Thursday, January 13, 2011

Oxytocin and ethnocentrism

The love and trust that the hormone oxytocin promotes is not toward the world in general, but just towards a person’s in-group. Oxytocin turns out to be the hormone of the clan, not of universal brotherhood. Psychologists trying to specify its role have now concluded it is the agent of ethnocentrism. Reading the growing literature on the warm and cuddly effects of oxytocin, psychologists decided on evolutionary principles that no one who placed unbounded trust in others could survive. Thus there must be limits on oxytocin’s ability to induce trust and they set out to define them. Based on experiments in which subjects distributed money, the psychologists showed that doses of oxytocin made people more likely to favor the in-group at the expense of an out-group. With a new set of experiments they extended the study to ethnic attitudes, using Muslims as the out-group for his subjects, Dutch college students. This group was chosen because of a 2005 poll that showed that 51% of Dutch citizens held unfavorable opinions about Muslims. The psychologists found that Dutch subjects exposed to oxytocin were more likely to favor other Dutch people over Muslims. Oxytocin creates inter-group bias primarily because it motivates in-group favoritism and because it motivates out-group derogation.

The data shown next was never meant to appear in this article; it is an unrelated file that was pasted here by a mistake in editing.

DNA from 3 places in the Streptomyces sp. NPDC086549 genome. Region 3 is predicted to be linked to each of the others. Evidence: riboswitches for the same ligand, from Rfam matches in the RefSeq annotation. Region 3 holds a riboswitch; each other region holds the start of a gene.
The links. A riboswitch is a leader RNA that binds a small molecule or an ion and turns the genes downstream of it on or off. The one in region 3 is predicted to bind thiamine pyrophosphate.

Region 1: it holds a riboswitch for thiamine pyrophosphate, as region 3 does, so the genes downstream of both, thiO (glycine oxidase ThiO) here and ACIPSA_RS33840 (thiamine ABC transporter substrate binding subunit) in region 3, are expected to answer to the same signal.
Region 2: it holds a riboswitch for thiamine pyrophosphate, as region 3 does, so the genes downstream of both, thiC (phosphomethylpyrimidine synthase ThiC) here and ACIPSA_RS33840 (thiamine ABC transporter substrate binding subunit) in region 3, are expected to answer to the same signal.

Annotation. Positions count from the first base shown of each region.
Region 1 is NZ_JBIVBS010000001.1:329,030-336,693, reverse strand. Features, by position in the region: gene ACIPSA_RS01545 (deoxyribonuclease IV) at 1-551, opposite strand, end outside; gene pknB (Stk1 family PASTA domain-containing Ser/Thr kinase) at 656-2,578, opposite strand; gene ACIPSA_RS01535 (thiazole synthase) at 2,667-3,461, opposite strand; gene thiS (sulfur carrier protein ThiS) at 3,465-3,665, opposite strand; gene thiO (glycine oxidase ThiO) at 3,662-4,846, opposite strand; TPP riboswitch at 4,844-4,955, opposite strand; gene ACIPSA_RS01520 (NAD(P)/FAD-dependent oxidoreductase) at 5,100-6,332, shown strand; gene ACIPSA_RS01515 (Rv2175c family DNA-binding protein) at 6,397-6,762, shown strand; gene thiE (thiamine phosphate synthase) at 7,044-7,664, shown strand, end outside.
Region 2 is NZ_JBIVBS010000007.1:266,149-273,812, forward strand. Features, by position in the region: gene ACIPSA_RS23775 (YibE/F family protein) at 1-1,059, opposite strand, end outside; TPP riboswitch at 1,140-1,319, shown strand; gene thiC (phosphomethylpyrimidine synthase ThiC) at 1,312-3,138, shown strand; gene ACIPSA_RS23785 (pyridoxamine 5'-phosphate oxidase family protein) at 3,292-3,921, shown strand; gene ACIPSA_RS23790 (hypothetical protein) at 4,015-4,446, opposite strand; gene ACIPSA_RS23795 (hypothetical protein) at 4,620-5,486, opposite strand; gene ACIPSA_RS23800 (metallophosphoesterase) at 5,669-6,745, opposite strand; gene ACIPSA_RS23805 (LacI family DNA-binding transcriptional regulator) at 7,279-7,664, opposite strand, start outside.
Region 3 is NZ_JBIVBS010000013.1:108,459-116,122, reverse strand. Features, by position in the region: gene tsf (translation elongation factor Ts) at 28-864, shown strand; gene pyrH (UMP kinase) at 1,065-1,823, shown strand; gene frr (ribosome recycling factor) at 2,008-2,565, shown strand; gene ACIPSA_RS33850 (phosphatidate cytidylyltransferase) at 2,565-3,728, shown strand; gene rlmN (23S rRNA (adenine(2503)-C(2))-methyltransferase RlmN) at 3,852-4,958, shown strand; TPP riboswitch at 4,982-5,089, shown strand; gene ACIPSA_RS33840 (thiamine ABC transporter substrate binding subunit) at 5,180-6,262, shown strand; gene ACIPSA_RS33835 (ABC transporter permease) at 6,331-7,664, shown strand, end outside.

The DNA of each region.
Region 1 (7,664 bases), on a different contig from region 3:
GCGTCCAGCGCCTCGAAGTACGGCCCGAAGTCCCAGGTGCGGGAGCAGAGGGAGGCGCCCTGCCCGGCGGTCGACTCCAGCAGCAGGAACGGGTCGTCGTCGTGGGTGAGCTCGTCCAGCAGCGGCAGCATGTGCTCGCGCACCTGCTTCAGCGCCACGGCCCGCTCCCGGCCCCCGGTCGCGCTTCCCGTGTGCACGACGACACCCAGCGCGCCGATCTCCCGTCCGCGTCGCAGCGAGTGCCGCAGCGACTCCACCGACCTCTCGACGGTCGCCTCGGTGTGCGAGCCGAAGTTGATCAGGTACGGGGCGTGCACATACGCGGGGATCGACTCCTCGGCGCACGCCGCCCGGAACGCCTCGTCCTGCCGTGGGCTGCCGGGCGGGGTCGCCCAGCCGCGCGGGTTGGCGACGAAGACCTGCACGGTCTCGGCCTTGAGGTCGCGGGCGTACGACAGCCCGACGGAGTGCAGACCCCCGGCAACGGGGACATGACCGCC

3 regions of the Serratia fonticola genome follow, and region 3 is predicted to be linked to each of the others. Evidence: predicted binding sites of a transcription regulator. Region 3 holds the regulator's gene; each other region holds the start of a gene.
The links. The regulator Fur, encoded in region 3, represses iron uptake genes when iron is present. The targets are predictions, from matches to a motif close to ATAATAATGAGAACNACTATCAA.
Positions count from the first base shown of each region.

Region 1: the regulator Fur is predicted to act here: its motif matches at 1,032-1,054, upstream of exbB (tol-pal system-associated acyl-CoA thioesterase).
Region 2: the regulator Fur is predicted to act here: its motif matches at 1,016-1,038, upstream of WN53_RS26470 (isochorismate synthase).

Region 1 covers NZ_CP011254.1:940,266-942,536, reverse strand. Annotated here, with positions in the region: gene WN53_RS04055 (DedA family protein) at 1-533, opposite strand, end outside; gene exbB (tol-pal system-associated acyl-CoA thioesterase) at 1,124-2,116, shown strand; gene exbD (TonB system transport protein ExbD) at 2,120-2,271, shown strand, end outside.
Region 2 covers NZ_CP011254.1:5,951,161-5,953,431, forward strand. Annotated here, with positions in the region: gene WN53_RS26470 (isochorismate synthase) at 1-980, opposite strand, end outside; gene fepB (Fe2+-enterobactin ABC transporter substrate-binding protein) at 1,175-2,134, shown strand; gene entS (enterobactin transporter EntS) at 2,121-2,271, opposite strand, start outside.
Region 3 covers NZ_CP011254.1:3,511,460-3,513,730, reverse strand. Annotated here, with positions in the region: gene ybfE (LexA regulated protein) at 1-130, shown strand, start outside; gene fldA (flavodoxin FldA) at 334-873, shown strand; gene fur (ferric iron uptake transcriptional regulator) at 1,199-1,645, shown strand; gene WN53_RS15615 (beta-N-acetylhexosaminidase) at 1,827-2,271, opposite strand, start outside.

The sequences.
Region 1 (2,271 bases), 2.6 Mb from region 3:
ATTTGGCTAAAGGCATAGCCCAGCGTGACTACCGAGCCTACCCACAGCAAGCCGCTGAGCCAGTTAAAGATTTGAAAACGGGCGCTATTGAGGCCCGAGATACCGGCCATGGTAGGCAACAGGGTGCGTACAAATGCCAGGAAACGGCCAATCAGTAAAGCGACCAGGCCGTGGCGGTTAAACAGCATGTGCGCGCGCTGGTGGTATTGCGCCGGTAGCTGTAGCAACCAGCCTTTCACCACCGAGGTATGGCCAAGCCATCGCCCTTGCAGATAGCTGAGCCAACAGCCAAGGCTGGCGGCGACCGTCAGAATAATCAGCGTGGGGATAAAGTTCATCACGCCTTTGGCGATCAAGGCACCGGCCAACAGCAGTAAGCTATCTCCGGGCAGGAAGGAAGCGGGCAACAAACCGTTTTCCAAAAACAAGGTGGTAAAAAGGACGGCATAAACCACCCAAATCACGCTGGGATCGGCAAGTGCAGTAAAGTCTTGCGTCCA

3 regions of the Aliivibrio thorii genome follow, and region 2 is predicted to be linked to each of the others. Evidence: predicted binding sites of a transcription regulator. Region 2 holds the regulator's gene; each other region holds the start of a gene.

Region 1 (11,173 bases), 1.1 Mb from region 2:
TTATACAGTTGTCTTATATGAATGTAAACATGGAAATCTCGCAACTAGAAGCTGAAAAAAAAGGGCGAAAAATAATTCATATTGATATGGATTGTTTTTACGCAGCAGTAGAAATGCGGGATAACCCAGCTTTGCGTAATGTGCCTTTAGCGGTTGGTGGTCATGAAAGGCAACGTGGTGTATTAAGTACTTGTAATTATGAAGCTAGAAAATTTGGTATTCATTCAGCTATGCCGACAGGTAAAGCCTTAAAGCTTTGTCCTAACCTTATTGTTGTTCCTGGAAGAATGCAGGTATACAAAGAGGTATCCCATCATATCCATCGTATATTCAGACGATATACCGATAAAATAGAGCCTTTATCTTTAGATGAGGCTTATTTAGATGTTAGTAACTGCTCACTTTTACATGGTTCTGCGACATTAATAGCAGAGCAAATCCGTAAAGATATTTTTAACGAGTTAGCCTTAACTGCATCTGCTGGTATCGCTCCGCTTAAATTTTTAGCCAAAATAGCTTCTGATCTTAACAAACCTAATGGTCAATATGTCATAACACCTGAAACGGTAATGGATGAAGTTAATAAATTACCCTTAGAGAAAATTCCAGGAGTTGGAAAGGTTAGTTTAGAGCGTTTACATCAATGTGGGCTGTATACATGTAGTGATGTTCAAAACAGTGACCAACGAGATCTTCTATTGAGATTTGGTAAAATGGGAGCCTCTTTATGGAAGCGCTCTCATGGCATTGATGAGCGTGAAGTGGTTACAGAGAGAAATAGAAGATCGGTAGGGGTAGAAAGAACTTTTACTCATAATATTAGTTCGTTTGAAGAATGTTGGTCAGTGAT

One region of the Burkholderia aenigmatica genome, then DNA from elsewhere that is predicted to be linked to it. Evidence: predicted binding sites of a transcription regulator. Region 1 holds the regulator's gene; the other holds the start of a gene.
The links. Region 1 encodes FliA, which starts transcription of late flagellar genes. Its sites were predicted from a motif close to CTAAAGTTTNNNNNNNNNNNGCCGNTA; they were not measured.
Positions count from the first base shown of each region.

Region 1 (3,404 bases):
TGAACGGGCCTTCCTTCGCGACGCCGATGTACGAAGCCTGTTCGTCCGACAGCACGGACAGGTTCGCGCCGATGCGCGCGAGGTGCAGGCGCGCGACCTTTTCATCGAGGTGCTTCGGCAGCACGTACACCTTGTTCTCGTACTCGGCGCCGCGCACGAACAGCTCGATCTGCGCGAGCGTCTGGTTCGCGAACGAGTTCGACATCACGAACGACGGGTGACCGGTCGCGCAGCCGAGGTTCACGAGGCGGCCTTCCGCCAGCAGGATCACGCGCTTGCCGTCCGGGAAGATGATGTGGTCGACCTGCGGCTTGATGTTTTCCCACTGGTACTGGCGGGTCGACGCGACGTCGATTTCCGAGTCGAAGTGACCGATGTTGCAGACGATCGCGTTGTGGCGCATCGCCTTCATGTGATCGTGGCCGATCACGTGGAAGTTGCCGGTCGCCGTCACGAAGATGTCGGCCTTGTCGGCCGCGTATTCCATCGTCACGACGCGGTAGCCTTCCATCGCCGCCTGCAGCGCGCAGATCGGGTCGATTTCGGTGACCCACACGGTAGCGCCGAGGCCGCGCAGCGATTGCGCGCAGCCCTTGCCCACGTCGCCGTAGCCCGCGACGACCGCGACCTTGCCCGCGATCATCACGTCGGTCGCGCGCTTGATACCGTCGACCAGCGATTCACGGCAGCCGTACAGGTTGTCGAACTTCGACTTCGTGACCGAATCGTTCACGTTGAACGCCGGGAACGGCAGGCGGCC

‘Cuddle Chemical’ Also Fuels Favoritism, Bigotry

Nationalism Is Natural

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